Ted Cruz: Hoping to spark America’s stifled imagination

Ted Cruz: Hoping to spark America’s stifled imagination

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“Today, roughly half of born-again Christians aren’t voting. They’re staying home. Imagine, instead, millions of people of faith, all across America, coming out to the polls and voting our values.”

WASHINGTON, March 25, 2015 — Sen. Ted Cruz of Texas announced Monday he would seek the presidential nomination of the Republican Party, aiming to inject much needed clarity and stark political contrast – not between Republicans and Democrats, but between himself and his party’s lickspittle, go-along-to-get-along, intellectual castrati.

Speaking before a packed house at the Liberty University campus in Lynchburg, Va. (a Christian institution of learning), Cruz hinted at his vote-getting strategy.

Read Also:  Cruz or no Cruz, Rep. Peter King should take a flying leap

“Today, roughly half of born-again Christians aren’t voting,” said Cruz. “They’re staying home. Imagine, instead, millions of people of faith, all across America, coming out to the polls and voting our values.”

Cruz spoke without notes or the use of a teleprompter, emphasizing two words throughout his speech: “liberty” and “imagine.”

■ “What is the promise of America? The idea– the revolutionary idea… which is that our rights… they don’t come from man. They come from God almighty. And that the purpose of the Constitution, as Thomas Jefferson put it, is to serve as chains to bind the mischief of government.”

■ “Instead of the joblessness, instead of the millions forced into part-time work, instead of the millions who’ve lost their health insurance, lost their doctors to face skyrocketing insurance premiums, imagine in 2017 a new president signing legislation repealing every word of Obamacare.”

■ “Instead of the lawlessness and the president’s unconstitutional executive amnesty, imagine a president that finally, finally, finally secures the borders. And imagine a legal immigration system that welcomes and celebrates those who come to achieve the American dream.”

■ “Imagine instead of economic stagnation, booming economic growth. Instead of small businesses going out of business in record numbers, imagine small businesses growing and prospering. Imagine young people coming out of school with four, five, six job offers.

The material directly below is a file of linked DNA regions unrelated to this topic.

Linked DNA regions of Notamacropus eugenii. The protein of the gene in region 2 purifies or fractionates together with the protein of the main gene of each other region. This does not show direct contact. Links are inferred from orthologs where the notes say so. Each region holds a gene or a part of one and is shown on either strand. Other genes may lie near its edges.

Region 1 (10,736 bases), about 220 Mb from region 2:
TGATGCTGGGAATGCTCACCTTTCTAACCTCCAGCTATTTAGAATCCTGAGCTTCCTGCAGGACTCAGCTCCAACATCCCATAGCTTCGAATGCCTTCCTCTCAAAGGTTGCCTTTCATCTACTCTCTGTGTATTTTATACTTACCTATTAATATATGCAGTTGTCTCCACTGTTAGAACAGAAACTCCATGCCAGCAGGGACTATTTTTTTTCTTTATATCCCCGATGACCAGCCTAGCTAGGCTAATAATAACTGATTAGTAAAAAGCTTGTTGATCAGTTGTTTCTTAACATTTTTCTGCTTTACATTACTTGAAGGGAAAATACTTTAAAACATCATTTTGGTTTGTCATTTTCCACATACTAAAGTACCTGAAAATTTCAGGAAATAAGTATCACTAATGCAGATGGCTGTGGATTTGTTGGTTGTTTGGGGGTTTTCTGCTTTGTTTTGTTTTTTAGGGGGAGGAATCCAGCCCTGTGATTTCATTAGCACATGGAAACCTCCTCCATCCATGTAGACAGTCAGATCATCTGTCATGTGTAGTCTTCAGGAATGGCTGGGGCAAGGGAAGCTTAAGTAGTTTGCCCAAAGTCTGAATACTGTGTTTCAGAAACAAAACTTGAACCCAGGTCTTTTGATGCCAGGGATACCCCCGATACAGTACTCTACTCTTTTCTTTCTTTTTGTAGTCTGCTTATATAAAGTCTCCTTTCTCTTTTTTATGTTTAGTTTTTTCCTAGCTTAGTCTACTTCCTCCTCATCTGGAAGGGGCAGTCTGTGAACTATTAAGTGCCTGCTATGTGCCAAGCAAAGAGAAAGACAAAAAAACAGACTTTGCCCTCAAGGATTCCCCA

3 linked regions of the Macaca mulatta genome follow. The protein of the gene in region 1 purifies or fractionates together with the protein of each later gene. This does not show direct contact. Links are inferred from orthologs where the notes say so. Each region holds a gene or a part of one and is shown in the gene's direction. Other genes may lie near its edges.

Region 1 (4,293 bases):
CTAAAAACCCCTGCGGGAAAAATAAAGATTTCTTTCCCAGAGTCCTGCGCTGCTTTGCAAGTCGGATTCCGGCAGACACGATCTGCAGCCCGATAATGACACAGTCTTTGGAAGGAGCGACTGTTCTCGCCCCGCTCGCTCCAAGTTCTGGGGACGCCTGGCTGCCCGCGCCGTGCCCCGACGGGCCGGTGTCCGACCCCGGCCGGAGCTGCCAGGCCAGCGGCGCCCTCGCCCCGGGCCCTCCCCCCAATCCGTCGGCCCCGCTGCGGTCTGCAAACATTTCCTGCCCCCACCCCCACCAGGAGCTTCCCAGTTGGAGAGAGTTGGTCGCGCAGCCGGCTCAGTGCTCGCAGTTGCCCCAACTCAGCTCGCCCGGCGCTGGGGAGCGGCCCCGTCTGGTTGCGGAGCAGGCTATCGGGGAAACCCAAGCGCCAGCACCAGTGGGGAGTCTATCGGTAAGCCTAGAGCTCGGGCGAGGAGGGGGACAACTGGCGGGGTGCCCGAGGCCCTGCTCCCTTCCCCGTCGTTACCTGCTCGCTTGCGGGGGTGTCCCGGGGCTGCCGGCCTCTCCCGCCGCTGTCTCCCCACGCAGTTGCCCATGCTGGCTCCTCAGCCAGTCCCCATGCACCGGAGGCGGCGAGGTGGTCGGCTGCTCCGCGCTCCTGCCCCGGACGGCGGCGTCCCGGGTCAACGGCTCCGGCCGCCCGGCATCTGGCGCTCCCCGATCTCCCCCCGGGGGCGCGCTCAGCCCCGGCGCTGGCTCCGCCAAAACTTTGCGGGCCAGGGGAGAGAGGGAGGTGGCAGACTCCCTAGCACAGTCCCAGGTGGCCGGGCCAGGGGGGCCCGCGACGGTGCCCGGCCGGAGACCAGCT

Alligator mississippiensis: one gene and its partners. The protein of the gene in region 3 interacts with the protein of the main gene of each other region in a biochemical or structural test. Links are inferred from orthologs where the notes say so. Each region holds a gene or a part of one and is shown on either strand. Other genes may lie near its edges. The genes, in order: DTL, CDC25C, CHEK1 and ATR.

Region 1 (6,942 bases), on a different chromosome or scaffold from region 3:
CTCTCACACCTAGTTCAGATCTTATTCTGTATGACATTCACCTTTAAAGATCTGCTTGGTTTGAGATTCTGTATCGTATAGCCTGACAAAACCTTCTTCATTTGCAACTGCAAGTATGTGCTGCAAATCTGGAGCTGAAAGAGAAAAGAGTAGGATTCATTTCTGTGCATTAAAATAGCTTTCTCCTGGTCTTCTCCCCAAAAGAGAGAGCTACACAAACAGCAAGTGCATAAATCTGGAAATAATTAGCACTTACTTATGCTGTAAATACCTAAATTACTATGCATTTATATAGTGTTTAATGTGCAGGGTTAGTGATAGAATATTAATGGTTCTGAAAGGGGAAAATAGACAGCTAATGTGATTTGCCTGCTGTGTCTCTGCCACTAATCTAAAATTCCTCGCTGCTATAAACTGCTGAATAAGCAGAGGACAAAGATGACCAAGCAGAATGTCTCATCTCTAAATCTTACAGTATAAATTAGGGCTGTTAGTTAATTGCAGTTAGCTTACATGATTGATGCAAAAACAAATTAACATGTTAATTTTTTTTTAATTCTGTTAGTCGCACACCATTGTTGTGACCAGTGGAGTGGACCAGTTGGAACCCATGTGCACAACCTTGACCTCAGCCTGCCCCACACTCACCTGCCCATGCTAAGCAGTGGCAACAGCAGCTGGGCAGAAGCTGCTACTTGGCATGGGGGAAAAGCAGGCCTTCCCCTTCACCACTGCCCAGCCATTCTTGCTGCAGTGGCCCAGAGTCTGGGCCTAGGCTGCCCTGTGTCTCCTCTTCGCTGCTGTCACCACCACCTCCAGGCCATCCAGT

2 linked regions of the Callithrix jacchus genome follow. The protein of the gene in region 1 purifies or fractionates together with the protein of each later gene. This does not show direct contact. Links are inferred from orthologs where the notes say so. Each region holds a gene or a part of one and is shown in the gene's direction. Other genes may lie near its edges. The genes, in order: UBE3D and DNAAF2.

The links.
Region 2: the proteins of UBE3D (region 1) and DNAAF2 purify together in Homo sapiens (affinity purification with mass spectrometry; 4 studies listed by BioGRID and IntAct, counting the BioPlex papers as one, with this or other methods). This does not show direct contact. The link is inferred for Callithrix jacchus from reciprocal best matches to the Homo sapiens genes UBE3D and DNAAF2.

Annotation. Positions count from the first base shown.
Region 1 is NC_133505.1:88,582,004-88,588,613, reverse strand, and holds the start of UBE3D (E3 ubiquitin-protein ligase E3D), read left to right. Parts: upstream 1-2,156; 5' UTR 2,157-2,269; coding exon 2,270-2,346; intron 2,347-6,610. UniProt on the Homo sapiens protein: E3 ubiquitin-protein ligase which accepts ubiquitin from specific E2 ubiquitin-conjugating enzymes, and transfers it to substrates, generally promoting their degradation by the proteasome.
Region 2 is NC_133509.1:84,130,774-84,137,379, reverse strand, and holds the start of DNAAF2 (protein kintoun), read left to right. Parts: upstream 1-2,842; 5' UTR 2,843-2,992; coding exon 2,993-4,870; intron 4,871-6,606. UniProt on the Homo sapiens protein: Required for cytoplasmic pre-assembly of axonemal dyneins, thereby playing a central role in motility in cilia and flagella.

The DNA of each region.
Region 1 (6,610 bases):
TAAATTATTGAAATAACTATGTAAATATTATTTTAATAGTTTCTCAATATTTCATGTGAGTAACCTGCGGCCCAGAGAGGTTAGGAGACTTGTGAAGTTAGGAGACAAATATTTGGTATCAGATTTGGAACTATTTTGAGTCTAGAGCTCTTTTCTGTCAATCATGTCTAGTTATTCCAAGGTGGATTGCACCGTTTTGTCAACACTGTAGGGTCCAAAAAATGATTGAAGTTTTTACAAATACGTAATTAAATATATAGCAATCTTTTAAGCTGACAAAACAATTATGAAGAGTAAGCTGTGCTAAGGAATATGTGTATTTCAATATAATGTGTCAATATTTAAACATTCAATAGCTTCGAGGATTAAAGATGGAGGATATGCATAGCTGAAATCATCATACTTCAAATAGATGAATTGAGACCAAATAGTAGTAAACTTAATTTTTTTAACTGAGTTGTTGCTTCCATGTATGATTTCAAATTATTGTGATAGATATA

■ “Instead of a tax code that crushes innovation, that imposes burdens on families struggling to make ends meet, imagine a simple flat tax that lets every American fill out his or her taxes on a postcard. Imagine abolishing the IRS.”

■ “Instead of a federal government that seeks to dictate school curriculum through Common Core, imagine repealing every word of Common Core. Imagine embracing school choice as the civil-rights issue of the next generation. That every single child, regardless of race, regardless of ethnicity, regardless of wealth or zip code, every child in America has a right to a quality education.”

Then Cruz acknowledged the daunting task ahead.

“Over and over again, when we faced impossible odds, the American people rose to the challenge. You know, compared to that, repealing Obamacare and abolishing the IRS ain’t all that tough. The power of the American people, when we rise up and stand for liberty, knows no bounds.”

Read Also:  Left and Right are on attack over a Ted Cruz presidential candidacy

Phony conservative columnist Charles Krauthammer (whom a colleague at the New Republic once described as “70 percent [Walter] Mondale liberal, 30 percent [Henry] ‘Scoop’ Jackson Democrat”), is not happy that Cruz will siphon votes away from the GOP’s moderate, empty-headed gasbags.

“We already tried a first-term senator,” said Krauthammer of President Obama, but admitted Cruz’s Republican presidential rivals do not have Cruz’s “fluency” with language and tend to make “a lot of [rhetorical] stumbles.”

“I wasn’t a great communicator,” President Ronald Reagan told a reporter, “but I communicated great things.”

Sen. Ted Cruz strikes fear in the hearts of his clueless rivals because the Texan knows what he believes and has the ability to “communicate great things.”

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